By Tony Munroe
BEIJING – Under President Xi Jinping, China has pushed for self-reliance in key areas of technology and the payments needed to settle trade to minimise its vulnerability to economic pressure over flashpoints, from trade policy to Taiwan.
Russia’s invasion of Ukraine and the tough global response, including curtailment of access to the SWIFT payments system and a freezing of Russian assets, provide a case study for China on the economic and financial vulnerabilities analysts expect it will continue to address.
The unexpectedly heavy sanctions, led by the West, have exposed vulnerabilities for Russia, including dependence on the U.S. dollar, that China would want to mitigate before becoming the target of any such measures.
While the China-U.S. trade war during the Trump administration forced China to seek greater self-sufficiency, the sanctions on Russia are a louder wake-up call, said Abraham Zhang, chairman of Shenzhen-based China Europe Capital.
“Just as China needs food security, China also needs oil reserves, and a complete industrial system, so that if China is one day cut off from external supplies as Russia is now, China can still be self-sufficient, maintain internal circulation, and survive,” Zhang said.
China has in recent years ramped-up efforts to develop home-grown technologies, from semiconductors to advanced materials to aircraft, to ease reliance on imports. Huawei Technologies, crippled by sanctions preventing its access to high-end chips, is a cautionary example.
“China needs to accelerate the development of key technologies. Otherwise, it would be too late once you’re suffocated by sanctions, if Russia offers any lessons,” he said.
To be sure, China has a much bigger and more diversified economy than Russia’s, although it depends on imported energy and food, and relies heavily on global commerce as the world’s largest trading economy.
Also, Ukraine is not Taiwan, which Beijing has vowed to bring under its control, by force if necessary.
The political and geostrategic circumstances are vastly different, including the likely response to a Chinese attack on the democratically controlled island, which among other factors is a linchpin in the global technology supply chain.
Where the United States has ruled out intervening militarily in Ukraine, its policy of “strategic ambiguity” towards Taiwan and its strengthening defence ties with the island, including stepped up arms sales and the development of the AUKUS grouping with Australia and Britain, convey a warning.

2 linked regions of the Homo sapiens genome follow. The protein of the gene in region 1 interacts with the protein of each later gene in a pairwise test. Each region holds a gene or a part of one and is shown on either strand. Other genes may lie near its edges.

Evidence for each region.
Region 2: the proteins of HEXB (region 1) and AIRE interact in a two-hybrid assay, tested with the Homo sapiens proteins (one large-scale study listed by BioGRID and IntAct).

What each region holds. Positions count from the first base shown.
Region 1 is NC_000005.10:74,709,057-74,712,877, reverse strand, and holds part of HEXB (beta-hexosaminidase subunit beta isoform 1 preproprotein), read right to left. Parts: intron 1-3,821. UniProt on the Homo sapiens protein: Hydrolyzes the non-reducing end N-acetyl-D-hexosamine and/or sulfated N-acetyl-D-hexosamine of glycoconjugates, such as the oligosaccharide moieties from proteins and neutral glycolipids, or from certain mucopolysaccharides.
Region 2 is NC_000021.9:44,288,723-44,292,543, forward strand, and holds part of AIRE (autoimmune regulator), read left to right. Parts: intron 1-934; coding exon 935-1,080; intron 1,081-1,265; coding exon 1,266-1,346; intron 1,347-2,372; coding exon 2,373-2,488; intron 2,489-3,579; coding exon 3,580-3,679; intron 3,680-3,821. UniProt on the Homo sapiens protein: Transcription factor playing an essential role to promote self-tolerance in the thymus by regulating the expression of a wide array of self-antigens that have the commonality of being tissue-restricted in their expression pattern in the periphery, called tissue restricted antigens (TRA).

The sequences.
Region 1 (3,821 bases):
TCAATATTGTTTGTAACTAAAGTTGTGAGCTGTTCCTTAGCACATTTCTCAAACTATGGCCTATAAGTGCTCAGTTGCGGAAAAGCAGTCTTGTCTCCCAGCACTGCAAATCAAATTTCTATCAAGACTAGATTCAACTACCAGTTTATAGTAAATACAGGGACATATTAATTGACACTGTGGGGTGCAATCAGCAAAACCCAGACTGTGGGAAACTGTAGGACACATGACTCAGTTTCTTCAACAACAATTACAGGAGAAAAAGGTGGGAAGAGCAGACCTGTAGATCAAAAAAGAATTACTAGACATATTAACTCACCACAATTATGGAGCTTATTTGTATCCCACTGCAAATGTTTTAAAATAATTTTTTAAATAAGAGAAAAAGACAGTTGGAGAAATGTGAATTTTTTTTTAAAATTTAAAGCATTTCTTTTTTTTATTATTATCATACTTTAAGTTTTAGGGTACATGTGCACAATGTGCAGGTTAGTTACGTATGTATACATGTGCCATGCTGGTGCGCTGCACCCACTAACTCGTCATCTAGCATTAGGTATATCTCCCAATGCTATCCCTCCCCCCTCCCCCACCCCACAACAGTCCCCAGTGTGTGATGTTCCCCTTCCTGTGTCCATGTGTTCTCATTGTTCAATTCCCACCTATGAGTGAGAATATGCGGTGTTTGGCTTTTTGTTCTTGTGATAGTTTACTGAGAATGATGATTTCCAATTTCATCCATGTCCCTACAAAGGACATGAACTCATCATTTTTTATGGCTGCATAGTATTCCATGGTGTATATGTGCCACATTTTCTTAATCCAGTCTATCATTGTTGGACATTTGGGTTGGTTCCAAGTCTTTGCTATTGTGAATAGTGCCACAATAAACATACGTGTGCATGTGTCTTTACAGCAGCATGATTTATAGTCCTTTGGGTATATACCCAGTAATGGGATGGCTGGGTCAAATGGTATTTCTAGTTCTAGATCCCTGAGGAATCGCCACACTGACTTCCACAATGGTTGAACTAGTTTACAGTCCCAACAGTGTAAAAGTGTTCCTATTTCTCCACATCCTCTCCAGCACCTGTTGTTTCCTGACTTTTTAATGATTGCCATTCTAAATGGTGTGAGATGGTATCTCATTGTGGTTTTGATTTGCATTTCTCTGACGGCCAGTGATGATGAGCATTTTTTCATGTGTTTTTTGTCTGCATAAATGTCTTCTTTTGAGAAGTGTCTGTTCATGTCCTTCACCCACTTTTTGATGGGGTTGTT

China, which has declined to condemn Russia’s attack or call it an invasion, has blamed the Ukraine conflict on NATO expansion.
Taiwan has reported no unusual Chinese military movements since the Ukraine war began and U.S. President Joe Biden this week dispatched a team of former senior officials to visit the island in a show of support.
China has in recent years sought to internationalise its currency by settling more trade with the yuan, including with Russia. The yuan accounted for 13.1% of the Russian central bank’s foreign currency reserves last June, compared with just 0.1% in June 2017
China’s central bank is developing a digital currency, which would have the benefit of further encouraging yuan settlement for trade, but the project, while ahead of efforts elsewhere, is still in its early days.
China has an alternative system to bypass SWIFT, the Cross Border Interbank Payment System (CIPS), which saw a 75% increase in processing volume last year, although 80% of CIPS transactions still involve SWIFT.
Bert Hofman, director of the East Asian Institute at the Lee Kuan Yew School of the National University Singapore, said China has been concerned about dollar dominance of international payments since the global financial crisis.
“The sanctions may therefore lead China to accelerate the development of alternative options, including the China-led CIPS system, and the further internationalisation of the (yuan).”
While the unity and strength of the diplomatic response to the invasion, which many experts believe Russia underestimated, may be instructive to China, the unexpectedly sluggish early performance of Russia’s forces in Ukraine is less applicable, with the United States not engaged there militarily.
U.S. intervention would be China’s biggest worry in the event that it attacked Taiwan, said Yun Sun, director of the China Program at the Washington-based Stimson Center.
“The international isolation of Russia, and the broad coalition … make China worry about the potential international isolation of China in a similar event on Taiwan,” she said.
Still, she said, China would take comfort that countries that have joined in sanctions against Russia remain in the minority, and the fact that China has yet to face secondary sanctions for its Russia ties.
Steve Tsang, director of the SOAS China Institute in London, said Beijing was unlikely to be happy with the way things are going in Ukraine but the ultimate effectiveness of the international response would determine its outlook.
If Russia was not brought to its knees, “China will be relatively relaxed about what the West could do when China is finally ready to take Taiwan,” he said.
“If the responses should prove effective against Russia, Xi will be a lot more cautious about when and how he will try to bring Taiwan into the fold,” he said.